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Simulation-based reconstruction of global bird migration over the past 50,000 years

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Somveille, Marius 
Wikelski, Martin 
Beyer, Robert M. 
Rodrigues, Ana S. L. 


Abstract: Migration is a widespread response of birds to seasonally varying climates. As seasonality is particularly pronounced during interglacial periods, this raises the question of the significance of bird migration during past periods with different patterns of seasonality. Here, we apply a mechanistic model to climate reconstructions to simulate the past 50,000 years of bird migration worldwide, a period encompassing the transition between the last glacial period and the current interglacial. Our results indicate that bird migration was also a prevalent phenomenon during the last ice age, almost as much as today, suggesting that it has been continually important throughout the glacial cycles of recent Earth history. We find however regional variations, with increasing migratory activity in the Americas, which is not mirrored in the Old World. These results highlight the strong flexibility of the global bird migration system and offer a baseline in the context of on-going anthropogenic climate change.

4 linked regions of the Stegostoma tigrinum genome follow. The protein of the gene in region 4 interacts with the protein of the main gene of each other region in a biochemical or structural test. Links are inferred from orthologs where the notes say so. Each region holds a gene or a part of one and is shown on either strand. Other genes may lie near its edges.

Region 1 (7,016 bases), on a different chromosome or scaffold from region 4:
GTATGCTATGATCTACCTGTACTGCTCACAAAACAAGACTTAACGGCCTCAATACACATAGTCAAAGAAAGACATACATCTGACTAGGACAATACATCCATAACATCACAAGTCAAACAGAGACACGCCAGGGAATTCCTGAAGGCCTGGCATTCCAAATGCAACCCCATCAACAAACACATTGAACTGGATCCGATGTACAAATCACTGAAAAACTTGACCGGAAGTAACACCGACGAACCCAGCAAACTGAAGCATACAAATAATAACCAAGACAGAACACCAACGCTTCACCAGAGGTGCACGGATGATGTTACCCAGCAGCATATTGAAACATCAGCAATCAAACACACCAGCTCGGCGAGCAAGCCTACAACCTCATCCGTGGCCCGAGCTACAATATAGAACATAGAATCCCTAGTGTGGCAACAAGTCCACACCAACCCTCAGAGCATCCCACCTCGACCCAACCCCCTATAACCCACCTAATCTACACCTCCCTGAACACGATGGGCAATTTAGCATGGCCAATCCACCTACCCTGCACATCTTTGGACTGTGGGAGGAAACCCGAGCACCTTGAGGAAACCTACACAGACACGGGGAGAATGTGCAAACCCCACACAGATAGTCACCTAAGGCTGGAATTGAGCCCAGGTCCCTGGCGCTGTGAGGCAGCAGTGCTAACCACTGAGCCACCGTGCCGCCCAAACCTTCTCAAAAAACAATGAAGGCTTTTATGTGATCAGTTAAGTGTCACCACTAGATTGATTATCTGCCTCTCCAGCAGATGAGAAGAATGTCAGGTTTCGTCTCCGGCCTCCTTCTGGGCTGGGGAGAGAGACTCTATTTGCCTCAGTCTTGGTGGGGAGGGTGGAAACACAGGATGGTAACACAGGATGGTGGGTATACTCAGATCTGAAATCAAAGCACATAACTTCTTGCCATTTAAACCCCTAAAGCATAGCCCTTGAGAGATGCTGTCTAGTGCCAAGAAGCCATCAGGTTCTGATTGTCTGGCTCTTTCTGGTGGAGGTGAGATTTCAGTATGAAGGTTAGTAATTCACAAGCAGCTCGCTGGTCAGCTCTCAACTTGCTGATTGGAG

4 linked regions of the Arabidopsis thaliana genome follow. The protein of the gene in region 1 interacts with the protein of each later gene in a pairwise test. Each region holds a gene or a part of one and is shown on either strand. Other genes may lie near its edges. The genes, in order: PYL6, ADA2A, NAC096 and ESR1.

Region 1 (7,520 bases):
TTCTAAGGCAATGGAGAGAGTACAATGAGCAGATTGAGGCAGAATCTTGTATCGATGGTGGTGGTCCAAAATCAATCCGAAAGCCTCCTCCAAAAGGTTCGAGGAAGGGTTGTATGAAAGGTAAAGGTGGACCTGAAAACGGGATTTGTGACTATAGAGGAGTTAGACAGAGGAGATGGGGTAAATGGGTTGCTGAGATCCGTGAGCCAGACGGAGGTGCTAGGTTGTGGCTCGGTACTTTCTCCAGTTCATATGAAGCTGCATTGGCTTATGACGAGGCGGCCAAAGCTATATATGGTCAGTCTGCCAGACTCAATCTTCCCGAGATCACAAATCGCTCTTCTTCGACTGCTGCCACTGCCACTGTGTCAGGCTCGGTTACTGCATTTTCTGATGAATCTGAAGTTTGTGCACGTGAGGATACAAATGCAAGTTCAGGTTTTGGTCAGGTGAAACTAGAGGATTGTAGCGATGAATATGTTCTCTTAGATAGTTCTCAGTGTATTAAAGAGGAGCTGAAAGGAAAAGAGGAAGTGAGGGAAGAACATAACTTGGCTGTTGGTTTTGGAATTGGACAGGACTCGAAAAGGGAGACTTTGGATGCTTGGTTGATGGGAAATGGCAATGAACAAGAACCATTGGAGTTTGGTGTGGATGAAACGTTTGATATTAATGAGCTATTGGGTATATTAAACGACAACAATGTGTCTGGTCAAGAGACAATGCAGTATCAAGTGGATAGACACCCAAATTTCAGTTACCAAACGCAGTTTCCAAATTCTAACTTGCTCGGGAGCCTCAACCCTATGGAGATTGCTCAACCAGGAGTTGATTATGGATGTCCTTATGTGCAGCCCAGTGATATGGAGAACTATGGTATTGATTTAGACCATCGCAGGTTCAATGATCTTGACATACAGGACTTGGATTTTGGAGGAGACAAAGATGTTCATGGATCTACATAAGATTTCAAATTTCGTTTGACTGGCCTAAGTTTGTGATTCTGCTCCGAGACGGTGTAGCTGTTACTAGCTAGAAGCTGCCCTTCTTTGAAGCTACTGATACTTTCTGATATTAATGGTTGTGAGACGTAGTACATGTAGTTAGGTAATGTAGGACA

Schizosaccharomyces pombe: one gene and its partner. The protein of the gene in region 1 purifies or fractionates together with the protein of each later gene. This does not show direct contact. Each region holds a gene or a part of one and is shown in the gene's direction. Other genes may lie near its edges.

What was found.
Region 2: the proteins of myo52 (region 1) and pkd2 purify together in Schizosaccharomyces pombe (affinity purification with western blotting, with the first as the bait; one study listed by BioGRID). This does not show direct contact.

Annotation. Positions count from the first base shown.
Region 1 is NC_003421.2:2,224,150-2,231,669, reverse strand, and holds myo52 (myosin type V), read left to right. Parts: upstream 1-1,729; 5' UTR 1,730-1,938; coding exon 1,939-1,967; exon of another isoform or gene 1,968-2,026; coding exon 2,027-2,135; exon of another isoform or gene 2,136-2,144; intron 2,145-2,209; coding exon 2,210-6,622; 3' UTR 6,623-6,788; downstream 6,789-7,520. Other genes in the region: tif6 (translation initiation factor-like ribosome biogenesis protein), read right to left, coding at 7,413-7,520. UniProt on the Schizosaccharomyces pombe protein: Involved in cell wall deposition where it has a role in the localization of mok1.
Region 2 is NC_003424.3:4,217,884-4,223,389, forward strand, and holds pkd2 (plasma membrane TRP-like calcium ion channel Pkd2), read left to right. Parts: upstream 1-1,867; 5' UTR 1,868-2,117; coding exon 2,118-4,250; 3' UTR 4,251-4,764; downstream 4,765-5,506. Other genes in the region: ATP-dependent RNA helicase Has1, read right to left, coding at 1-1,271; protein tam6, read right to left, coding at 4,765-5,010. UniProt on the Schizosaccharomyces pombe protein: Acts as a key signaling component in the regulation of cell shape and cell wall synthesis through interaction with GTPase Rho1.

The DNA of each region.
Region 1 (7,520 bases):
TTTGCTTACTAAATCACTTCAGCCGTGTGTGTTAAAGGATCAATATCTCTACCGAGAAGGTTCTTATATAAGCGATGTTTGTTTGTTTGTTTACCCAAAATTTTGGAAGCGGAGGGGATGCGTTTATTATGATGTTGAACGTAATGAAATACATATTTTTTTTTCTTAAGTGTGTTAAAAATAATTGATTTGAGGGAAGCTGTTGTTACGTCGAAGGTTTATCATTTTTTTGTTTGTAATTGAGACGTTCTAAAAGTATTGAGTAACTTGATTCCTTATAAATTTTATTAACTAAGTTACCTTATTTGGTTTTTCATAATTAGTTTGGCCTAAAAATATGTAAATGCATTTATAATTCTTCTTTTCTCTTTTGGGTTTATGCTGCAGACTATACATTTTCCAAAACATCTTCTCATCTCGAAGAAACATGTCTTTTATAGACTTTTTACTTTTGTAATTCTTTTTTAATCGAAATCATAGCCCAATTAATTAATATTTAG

Funder: Supported through the Max Planck – Yale Center for Biodiversity Movement and Global Change

Funder: Supported through the Max Planck – Yale Center for Biodiversity Movement and Global Change and from the Knobloch Family Foundation


Article, /704/158/2039, /704/158/852, /704/158/1144, /704/158/2462, article

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Nature Communications

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Nature Publishing Group UK
EC | EU Framework Programme for Research and Innovation H2020 | H2020 Priority Excellent Science | H2020 European Research Council (H2020 Excellent Science - European Research Council) (647787)
National Science Foundation (NSF) (DEB 1441737, DBI 1262600)
National Aeronautics and Space Administration (NASA) (NNX11AP72G)